Category Archives: Armamentarium for Basic Oral-Surgery

Books of hire-vendor

Books of hire-vendor

In case of default by hire-purchaser, the hire-vendor debits the hire-purchaser’s account with interest becoming due but naturally does not pass entry for receipt of the instalment. When he ,repossess~s the goods due to default, he periscope, Goods Repossessed Account and, debits it ants , credits the hire-purchaser’s account with the estimated value of goods repossessed. Any balance’ left in hire-purchaser’s account is transferred as profit or loss, as the case may be prepossession of goods to Profit & Loss Account.

Then Goods Repossessed Account is debited with the amount of expenses, if any, incurred . on repairs, repacking etc. of the goods repossessed in order to make them suitable for resale. The account is credited with the sale proceeds of the goods on their resale. Any balance left in Goods Repossessed Account after disposal of all the ‘goods represents profit or loss and is transferred to Profit & Loss Account. In the examination, if estimated value of the goods at the time of their repossession is not given ‘the amount due from the hire-purchaser should be assumed to be the estimated value. Thus, in such..a case the hire-purchaser’s account will not show any profit orloss on repossession of goods.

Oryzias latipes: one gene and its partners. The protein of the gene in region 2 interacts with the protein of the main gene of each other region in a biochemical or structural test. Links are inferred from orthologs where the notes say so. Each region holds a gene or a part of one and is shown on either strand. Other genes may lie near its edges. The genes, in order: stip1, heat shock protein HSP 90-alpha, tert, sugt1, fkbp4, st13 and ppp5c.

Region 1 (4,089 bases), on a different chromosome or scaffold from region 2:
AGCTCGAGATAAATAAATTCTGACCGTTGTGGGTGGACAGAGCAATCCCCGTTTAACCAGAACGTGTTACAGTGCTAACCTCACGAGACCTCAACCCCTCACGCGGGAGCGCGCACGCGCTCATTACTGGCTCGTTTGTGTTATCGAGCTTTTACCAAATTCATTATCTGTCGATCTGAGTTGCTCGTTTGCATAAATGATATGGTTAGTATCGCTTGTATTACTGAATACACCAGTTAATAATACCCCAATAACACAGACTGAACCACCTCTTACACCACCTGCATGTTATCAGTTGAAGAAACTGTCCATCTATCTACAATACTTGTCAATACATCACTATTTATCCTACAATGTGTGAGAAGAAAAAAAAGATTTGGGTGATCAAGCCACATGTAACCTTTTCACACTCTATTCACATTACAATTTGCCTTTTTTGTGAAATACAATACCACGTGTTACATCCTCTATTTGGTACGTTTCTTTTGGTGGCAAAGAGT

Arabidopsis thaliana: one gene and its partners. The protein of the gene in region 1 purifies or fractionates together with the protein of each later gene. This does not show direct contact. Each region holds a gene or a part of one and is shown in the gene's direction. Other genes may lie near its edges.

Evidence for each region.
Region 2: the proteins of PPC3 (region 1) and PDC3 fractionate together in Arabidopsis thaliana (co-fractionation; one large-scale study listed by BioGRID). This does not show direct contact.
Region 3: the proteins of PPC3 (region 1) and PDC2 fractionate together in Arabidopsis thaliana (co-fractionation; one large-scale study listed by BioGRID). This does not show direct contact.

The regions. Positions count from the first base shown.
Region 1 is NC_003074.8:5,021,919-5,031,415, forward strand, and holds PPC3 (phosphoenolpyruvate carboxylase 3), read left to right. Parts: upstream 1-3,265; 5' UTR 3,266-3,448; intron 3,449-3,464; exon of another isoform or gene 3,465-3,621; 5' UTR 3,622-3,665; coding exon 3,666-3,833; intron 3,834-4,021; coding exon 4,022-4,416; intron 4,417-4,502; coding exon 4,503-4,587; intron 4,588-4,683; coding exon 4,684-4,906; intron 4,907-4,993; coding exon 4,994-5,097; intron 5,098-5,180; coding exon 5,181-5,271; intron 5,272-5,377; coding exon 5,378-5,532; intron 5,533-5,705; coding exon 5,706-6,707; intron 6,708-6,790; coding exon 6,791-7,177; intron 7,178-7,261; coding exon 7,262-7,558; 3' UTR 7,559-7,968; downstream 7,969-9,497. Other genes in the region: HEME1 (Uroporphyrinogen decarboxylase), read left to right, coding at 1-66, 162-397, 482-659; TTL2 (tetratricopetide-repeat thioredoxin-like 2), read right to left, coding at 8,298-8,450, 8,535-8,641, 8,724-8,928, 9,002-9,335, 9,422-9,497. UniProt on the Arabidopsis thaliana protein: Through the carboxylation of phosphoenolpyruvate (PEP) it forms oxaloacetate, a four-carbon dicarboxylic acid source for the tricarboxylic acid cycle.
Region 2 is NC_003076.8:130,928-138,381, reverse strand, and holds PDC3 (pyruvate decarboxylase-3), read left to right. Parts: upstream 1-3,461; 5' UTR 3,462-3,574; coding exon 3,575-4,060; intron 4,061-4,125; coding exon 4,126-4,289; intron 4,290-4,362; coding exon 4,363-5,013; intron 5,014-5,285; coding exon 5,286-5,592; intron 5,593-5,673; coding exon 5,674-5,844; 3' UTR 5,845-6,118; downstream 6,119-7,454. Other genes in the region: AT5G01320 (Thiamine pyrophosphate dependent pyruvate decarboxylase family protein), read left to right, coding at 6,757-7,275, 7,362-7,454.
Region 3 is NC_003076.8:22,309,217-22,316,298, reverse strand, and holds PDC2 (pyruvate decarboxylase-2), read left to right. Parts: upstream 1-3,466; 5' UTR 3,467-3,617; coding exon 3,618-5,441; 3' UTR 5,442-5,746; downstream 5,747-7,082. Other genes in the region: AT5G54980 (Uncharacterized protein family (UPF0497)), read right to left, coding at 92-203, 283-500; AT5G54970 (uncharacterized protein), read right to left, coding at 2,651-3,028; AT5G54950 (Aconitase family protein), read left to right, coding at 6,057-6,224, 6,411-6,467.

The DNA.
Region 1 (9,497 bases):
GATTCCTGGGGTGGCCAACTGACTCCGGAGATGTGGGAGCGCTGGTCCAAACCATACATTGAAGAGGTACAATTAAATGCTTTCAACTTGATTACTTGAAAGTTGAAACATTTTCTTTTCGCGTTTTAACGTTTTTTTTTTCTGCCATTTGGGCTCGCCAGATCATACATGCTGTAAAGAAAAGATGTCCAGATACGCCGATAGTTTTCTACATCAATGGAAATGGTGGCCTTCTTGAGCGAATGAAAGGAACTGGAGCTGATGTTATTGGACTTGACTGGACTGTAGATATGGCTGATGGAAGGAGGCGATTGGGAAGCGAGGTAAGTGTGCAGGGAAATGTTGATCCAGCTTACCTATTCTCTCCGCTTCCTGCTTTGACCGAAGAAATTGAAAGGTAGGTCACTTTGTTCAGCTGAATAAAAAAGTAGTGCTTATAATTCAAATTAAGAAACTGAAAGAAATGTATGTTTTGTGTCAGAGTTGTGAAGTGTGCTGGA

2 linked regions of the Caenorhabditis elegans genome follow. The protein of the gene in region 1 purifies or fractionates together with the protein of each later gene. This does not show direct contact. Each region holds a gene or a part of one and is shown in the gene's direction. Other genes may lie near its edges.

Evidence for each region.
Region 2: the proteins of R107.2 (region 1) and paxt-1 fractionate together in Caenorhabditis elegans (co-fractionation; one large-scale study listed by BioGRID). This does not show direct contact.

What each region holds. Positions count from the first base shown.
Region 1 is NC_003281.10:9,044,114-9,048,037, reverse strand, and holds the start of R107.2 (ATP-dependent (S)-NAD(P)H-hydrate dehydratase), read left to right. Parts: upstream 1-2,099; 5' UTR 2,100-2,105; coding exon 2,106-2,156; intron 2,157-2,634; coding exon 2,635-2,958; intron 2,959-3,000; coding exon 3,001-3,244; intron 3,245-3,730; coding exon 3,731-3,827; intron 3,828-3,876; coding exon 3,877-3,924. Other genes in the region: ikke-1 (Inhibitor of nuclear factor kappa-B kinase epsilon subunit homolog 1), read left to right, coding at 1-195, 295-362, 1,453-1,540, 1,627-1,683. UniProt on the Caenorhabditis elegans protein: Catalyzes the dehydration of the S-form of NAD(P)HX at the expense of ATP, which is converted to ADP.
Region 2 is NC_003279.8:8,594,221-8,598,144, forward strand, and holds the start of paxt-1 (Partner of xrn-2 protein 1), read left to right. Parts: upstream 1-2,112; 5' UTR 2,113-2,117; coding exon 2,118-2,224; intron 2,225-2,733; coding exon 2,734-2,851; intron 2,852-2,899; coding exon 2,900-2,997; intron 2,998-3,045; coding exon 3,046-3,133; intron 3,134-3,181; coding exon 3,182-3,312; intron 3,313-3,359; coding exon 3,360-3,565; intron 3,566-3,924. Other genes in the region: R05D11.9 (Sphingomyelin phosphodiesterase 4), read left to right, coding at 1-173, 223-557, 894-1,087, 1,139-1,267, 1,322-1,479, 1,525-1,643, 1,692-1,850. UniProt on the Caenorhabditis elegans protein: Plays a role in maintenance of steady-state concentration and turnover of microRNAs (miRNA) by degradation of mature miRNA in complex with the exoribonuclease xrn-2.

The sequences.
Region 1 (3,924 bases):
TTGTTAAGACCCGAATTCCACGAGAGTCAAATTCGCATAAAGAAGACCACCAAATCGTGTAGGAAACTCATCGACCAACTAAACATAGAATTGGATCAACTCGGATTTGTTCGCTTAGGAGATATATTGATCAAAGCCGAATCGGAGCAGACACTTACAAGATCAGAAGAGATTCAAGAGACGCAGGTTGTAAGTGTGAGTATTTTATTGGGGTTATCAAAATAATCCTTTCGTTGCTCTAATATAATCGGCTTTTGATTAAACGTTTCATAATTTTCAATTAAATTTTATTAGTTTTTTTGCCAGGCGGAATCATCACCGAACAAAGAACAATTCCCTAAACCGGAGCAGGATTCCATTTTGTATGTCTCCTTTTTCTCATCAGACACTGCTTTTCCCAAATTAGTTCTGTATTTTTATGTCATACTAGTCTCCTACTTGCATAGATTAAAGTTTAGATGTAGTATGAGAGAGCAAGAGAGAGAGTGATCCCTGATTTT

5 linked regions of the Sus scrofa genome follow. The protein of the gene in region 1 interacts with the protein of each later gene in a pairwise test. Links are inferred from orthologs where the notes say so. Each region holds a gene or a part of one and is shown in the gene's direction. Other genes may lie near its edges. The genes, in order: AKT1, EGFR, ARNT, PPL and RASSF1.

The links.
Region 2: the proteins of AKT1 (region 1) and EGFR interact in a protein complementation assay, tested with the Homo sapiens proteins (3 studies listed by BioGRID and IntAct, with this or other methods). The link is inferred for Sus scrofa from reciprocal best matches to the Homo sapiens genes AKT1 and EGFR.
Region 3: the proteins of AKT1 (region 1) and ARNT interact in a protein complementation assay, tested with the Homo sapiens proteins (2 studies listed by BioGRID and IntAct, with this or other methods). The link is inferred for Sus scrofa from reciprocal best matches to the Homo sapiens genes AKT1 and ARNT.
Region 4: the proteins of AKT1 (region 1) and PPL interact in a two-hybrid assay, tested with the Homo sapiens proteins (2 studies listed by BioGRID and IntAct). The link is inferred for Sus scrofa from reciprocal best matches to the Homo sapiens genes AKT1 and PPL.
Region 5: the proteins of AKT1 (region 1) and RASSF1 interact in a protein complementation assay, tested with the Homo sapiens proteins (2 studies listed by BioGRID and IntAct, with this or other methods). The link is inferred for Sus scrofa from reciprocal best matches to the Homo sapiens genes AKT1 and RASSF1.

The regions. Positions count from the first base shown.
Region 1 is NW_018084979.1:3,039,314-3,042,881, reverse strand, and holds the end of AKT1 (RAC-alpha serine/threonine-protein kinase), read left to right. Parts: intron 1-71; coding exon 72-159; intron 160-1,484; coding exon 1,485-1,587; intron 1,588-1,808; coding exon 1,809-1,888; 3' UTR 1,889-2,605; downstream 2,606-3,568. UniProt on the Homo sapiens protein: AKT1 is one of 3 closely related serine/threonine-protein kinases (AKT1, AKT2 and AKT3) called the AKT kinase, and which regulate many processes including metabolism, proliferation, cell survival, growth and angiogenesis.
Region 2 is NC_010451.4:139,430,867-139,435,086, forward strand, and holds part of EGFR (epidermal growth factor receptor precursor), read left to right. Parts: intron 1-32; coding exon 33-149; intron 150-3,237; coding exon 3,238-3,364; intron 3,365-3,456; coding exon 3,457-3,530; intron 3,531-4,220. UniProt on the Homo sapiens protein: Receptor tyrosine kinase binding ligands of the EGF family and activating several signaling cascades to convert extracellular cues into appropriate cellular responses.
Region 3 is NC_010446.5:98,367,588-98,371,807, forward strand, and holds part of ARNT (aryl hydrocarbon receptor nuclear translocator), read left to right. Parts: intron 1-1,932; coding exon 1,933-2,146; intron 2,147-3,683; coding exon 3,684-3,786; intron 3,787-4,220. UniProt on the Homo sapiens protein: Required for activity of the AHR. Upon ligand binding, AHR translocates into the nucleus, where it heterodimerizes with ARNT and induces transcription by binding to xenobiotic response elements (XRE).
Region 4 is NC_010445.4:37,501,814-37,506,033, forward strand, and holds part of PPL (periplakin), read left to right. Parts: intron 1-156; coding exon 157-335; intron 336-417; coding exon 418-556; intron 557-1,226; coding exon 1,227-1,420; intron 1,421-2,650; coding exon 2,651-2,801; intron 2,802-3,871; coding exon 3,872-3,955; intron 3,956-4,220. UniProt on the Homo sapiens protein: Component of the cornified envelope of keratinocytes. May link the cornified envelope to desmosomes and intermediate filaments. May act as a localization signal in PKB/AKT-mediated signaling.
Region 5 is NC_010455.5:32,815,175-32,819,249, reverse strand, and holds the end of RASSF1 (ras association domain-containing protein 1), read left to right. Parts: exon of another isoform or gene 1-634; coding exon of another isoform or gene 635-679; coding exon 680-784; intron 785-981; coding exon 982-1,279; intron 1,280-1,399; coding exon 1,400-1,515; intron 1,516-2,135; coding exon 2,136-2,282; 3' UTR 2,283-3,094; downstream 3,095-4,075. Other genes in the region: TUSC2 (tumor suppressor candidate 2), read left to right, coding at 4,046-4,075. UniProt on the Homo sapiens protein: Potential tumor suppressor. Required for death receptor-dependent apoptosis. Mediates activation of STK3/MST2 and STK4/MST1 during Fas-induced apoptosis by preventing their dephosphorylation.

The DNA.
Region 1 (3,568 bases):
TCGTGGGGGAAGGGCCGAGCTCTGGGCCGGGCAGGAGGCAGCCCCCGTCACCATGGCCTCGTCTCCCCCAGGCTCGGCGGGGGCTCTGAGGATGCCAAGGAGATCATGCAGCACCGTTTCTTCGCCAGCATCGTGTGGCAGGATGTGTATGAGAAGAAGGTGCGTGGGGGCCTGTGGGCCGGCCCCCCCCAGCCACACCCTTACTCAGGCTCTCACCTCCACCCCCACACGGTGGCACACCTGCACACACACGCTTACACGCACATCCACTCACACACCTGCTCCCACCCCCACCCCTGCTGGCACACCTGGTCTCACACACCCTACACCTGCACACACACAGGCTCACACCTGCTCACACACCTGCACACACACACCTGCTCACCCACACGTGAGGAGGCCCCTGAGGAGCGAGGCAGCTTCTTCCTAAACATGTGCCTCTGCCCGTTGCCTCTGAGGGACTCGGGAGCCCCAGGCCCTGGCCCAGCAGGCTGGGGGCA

Illustration 6.

On the basis of particulars given in the immediately preceding illustration, prepare important ledger accounts in E.C. Ltd.’s books of account. Assume that the estimated value of the T.V set at the time of repossession-was Rs. 12,QOOand after an expenditure of Rs. 850 on repairs, repacking etc. to give the T.V. set a new-look, -,the company resold it on 6th December, 199? for cash to o~e of its employees at a special discount of 10 per cent on cash price i.e. for Rs. 13,500. Also assume RC. Ltd closes its books of accounts’ every year on 31st March.

FRACTURES OF THE MANDIBLE

FRACTURES OF THE MANDIBLE

Fracture of a mandible during extraction is a rare complication it is associated almost exclusivly with the surgical removal of impacted third moral a mandibular fracture is usually the result of the application of a force exceeding that needed the remove a tooth and often occurs duriong the use of dental elevators . however when lower third moral are deeply impacted even small amount of force may cause a fracture . Fracture may also occur during removal of impacted  teeth from a servely atrophic mandible. should such a fracture occure it must me treted by the usual method used for a jaw fracture must be adequatly reduced and stablized with intermaxillary fixation usual  this mean this mean that the patient should be referred to and oral and maxillofacial surgeon for definitive care.

INSTRUMENTS TRAY SYSTEM

INSTRUMENTS TRAY SYSTEM

Many surgeons find it practical to use the “tray” method to assemble instruments. Standard sets of instruments are packaged together, sterilized, and unwrapped at surgery. The typical basic extraction pack includes a local anesthesia syringe, a needle, a local anesthesia cartridge, a woodson elevator, a periapical curette,a small and large straight elevator, a pair of college pliers, a curved hemostat, a towel clip, an Austin retractor, a suction, and gauze (fig. 6-62). The required forceps would be added to this tray.

A, Side view of English style of forceps. B, Forceps adapted to lower premolar.

A, Side view of English style of forceps. B, Forceps adapted to lower premolar.

A, Superior view of no. 1 7 molar forceps. ·B, Side view -;;[ no. 17 molar forceps. C and 0, No. 17 forceps adapted to lower molar .